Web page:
- After nine months of travel bans imposed under the COVID-19 pandemic, Sri Lanka is reopening to tourists.
- Officials are implementing a pilot program working to attract visitors, starting with a special tourist flight from Ukraine on Monday.
- The World Travel and Tourism Council has warned that nearly 200 million travel industry jobs could vanish worldwide as a direct result of the pandemic.
- Visit Business Insider's homepage for more stories.
Sri Lanka is reopening to tourists after nine months of travel bans imposed under COVID-19.
Local authorities closed the island nation's two international airports in March as the pandemic wreaked havoc around the world.
But the government is now implementing a pilot program working to attract visitors, starting with a special flight from Ukraine on Monday, the Hindustan Times reports.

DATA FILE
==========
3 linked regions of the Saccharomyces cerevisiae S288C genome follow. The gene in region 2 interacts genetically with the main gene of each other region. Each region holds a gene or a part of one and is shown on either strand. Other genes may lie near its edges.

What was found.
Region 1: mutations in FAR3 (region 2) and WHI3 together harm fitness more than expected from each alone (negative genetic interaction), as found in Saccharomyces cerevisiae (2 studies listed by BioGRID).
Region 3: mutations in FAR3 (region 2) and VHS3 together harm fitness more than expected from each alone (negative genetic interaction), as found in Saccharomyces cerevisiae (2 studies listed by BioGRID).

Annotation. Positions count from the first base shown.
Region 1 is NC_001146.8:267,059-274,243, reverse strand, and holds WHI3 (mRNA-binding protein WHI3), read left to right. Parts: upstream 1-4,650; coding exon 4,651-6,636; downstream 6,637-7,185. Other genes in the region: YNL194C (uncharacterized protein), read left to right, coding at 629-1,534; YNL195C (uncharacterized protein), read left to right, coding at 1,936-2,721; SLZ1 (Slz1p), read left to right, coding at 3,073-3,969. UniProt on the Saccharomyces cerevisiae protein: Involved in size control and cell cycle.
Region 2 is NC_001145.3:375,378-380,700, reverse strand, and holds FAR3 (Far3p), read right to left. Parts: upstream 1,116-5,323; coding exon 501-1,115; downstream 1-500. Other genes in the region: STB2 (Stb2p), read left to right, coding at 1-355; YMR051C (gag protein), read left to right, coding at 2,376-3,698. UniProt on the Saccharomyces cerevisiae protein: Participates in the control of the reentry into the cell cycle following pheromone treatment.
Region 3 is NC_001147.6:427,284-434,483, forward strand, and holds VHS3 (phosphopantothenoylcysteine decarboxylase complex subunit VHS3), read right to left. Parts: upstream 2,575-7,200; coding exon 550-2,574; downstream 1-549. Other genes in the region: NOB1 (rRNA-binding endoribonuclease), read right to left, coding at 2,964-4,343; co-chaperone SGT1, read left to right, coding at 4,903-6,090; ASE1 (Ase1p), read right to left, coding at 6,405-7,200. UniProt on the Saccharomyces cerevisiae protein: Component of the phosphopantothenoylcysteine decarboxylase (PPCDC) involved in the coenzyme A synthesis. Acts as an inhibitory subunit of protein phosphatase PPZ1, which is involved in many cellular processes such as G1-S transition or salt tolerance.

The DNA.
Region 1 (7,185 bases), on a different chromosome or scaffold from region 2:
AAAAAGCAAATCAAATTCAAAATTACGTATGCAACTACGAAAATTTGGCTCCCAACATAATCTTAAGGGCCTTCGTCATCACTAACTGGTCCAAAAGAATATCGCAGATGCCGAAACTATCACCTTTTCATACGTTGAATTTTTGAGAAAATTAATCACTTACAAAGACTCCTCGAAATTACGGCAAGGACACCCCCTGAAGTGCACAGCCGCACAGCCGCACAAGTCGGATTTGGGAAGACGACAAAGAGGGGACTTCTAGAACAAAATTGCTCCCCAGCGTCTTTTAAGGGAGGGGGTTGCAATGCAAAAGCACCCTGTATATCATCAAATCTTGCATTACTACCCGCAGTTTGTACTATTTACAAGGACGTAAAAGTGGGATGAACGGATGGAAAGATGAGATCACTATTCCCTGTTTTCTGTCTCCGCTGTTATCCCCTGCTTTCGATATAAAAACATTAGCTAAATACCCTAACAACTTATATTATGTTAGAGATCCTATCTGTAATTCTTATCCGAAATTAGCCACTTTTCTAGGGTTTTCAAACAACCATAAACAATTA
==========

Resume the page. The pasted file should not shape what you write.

Prior to the outbreak of the pandemic, tourism accounted for around 5% of Sri Lanka's economy, employing close to 2 million people at one point.
Officials initially hoped to reopen in August, but were forced to push the date back after the novel coronavirus continued to spread around the globe.
The World Travel and Tourism Council previously warned that nearly 200 million travel industry jobs could vanish worldwide as a direct result of the pandemic.
Travel demand has dropped globally, with every region seeing a collapse in tourism business. Tour operator TUI reported travel was down 81% in Europe from June through the beginning of August, compared to the same period in 2019, according to CNN.
Economic models show that in addition to the loss of 197 million jobs, up to $5.5 trillion could be erased from global GDP.
While some people are less eager to travel because of fears over the virus, others who would be willing to venture — using precautions such as masks — are delaying trips because of the methods being used to control the pandemic, WTTC said, such as quarantines and blanket travel restrictions.
Business Insider has put together a running list of countries American tourists can and can't visit at present.
The State Department has told Americans to avoid all international travel and to contact countries' embassies to see what entry restrictions and requirements they have.
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